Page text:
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A mistaken grep

A recent post at Unix.com was from someone having difficulty with "grep". This happened to be on Mac OS X, but it really could have happened almost anywhere, even on Windows. The poster was trying to grep a string from a Neo Office document and of course not getting great results.

Apparently he'd gotten wind of grep from a brief mention in Pogue's The Missing Manual. Admittedly, Pogue isn't very clear about things; he says something like "its search material can be part of any file. especially plain text files" (emphasis mine). I'm not here to beat up on Pogue for his poor comprehension of Unix utilities, but the "especially text files" might have been what prompted this person to follow up with this:

(From post at "proper syntax of grep command" - Unix.com)



I just copied the NeoOffice file (saved as .doc, a word format) to text edit (a .txt file) and the command worked (grep 'I am writing') but it printed the whole letter, or most of it -- which I'm guessing means that it found all the lines with any of the three words in the string and printed those lines. Is it possible to use 'grep' to find this particular sentence fragment and no other lines which don't contain this entire fragment?

You and I know that COPYING a file to something with a .txt extension changes nothing. It's still a .doc file and always will be. If he or she wanted a text file, they needed to do a "Save As" from Neo and choose a text format to save into. Then and only then is grep likely to return the expected results.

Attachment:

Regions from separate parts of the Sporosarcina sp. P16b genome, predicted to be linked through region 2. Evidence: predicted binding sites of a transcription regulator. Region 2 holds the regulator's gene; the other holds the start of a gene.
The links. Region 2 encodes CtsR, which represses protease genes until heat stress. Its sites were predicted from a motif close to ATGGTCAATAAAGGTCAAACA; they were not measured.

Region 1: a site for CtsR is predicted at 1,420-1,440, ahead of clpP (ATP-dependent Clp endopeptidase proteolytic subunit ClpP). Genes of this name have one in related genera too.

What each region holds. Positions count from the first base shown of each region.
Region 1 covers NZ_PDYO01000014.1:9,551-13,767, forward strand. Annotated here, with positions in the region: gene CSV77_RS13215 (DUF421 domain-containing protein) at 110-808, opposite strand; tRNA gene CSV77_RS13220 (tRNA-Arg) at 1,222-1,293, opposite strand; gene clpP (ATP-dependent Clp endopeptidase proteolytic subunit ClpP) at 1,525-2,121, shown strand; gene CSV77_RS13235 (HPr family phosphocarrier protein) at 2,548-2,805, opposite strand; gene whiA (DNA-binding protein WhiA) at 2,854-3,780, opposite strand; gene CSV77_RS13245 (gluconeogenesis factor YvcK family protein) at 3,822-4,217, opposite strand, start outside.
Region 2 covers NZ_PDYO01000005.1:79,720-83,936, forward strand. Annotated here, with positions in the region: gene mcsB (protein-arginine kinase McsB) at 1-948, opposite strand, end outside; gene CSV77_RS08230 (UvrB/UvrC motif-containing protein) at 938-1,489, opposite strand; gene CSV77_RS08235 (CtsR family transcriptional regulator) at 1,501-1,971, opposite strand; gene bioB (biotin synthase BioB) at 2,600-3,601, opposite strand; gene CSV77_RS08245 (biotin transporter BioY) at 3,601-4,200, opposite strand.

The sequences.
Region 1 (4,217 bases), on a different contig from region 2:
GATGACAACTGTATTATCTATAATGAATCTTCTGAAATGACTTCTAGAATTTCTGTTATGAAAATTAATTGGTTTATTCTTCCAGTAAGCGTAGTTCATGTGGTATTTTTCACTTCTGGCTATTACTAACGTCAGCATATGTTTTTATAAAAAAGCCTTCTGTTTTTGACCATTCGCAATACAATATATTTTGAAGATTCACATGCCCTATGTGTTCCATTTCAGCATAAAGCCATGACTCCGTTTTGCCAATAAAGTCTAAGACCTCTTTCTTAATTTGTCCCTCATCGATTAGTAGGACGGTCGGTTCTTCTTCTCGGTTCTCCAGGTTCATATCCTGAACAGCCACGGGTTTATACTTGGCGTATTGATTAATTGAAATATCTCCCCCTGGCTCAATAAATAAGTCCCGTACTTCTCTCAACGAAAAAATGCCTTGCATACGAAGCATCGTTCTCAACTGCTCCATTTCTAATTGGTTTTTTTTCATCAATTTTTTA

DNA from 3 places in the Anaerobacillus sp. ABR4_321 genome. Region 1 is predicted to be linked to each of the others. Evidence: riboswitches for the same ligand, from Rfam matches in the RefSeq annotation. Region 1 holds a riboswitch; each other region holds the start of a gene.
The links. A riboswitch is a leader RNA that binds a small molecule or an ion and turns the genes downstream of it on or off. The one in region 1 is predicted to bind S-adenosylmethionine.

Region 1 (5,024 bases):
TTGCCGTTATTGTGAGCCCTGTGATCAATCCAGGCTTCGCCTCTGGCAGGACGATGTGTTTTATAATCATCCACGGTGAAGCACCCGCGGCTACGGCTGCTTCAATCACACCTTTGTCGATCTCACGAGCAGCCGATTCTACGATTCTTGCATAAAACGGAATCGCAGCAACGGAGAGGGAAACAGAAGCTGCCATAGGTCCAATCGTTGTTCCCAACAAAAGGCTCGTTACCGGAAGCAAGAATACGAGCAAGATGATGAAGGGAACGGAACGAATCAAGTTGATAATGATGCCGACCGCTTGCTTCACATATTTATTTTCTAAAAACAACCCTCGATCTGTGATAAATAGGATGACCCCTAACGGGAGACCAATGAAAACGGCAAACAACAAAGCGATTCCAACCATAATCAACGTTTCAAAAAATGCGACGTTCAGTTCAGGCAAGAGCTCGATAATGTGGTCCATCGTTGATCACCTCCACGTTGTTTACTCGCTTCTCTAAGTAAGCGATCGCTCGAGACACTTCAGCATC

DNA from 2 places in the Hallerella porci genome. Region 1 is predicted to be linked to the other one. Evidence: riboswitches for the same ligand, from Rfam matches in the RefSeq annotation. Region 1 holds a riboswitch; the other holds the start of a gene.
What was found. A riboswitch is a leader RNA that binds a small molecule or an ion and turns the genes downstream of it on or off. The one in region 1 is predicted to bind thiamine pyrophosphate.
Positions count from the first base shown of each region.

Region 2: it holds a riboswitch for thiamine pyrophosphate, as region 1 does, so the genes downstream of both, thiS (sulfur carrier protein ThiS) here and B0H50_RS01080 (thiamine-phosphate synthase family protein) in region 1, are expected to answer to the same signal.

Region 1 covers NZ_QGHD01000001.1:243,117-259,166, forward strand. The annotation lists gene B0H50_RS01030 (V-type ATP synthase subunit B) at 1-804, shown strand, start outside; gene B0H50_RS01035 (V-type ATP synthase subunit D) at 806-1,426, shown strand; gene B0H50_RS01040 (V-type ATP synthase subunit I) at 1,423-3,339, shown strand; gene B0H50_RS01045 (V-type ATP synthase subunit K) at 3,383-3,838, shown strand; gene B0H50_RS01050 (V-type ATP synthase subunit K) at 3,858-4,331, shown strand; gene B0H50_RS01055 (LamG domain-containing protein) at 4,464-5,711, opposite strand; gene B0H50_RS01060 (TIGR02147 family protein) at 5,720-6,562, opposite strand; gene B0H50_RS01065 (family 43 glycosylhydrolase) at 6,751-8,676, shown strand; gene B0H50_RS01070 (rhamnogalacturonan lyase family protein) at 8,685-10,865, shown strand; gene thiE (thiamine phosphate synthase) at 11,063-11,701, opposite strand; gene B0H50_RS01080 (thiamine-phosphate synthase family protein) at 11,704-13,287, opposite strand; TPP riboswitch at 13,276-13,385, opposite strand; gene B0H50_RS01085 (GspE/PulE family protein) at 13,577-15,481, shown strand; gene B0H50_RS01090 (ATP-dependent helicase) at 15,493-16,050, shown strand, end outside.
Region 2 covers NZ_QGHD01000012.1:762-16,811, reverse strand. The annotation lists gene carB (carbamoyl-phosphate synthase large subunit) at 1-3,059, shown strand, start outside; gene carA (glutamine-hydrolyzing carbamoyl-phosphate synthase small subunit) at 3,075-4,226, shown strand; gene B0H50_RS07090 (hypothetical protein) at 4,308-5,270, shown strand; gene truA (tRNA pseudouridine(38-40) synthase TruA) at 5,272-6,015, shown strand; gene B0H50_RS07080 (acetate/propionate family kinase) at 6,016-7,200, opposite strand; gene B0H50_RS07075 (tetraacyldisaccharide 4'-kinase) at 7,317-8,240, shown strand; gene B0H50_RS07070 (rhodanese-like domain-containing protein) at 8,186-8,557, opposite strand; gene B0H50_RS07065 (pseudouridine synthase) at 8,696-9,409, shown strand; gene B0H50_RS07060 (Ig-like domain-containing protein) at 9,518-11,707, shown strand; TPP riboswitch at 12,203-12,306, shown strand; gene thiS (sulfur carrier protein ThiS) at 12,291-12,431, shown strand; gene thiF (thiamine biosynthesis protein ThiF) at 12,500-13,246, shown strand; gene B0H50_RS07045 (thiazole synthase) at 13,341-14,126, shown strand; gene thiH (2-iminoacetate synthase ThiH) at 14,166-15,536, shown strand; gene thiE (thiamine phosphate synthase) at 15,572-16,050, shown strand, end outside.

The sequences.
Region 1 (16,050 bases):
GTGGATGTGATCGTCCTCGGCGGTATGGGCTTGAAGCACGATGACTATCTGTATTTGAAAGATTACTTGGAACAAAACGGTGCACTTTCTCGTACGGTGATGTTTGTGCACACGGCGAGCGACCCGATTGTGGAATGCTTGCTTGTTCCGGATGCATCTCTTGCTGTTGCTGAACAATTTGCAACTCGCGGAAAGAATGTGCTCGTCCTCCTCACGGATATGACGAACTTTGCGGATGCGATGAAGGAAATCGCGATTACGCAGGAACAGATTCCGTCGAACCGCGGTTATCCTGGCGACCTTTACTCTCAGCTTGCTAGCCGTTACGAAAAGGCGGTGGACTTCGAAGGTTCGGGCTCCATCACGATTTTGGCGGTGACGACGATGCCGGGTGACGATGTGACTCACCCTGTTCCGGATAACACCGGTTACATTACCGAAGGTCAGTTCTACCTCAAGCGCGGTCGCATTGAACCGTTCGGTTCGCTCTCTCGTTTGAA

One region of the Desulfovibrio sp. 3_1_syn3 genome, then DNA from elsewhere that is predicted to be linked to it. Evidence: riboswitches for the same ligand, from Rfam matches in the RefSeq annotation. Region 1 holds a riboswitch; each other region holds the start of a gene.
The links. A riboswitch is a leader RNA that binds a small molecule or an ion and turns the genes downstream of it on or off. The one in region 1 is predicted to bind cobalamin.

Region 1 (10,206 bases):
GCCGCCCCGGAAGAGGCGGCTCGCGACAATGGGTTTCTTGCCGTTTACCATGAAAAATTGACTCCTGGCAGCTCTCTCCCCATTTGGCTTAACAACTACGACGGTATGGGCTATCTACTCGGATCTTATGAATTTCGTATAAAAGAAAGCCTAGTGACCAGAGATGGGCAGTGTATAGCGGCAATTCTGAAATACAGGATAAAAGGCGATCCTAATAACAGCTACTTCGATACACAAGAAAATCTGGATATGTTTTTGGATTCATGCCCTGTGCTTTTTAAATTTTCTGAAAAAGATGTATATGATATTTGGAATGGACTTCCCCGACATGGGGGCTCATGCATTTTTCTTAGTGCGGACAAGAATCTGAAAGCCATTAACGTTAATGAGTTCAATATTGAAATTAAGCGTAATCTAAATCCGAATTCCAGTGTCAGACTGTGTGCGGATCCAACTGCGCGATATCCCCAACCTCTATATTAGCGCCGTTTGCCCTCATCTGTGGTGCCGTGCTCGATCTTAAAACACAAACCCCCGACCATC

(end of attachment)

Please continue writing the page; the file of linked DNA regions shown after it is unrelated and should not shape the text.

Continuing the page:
However, is there anything basically wrong with the thought process that happened here? Would it be fair to say "You just aren't getting it - you are thinking of files incorrectly"? True, they ARE not understanding what grep expects, but is that their fault or grep's?

After all, there is precedence for programs behaving differently when they have different names. On many systems, "ls" and "lc" are the same binary hard linked to two names. Invoked as "lc", the binary acts as though it has been given the "-C" flag (on OS X that's the default for terminal output anyway). If a binary can behave differently based on its name, why can't a file do the same?

Well, hold on there: a binary is a program. A plain file is just a static collection of bytes. It's unreasonable to think that it could present different data - it only HAS one data set!

Well, no, that's not necessarily true, especially on OS X. What about resource forks? What about meta data? Would it be entirely unreasonable for a file to expose different parts of its data based on the name used to access it? I'd say no, that's not at all unreasonable.

It's also not unreasonable to think that programs could treat files differently based on names. Why not? Why couldn't "grep" on a .doc file be designed to ferret out paragraphs while reverting to "normal" behavior for text files? Of course it could. It could do OCR on image files or strip out certain colored pixels - I can imagine all sorts of useful things grep could do for many different files and I can certainly see it being designed to act differently on identical data presented under a different name. Of course it doesn't work that way, but it COULD. The fact that I can't think of any program that does treat data differently based on name is not important either: such programs could be written and the paradigm could actually be useful.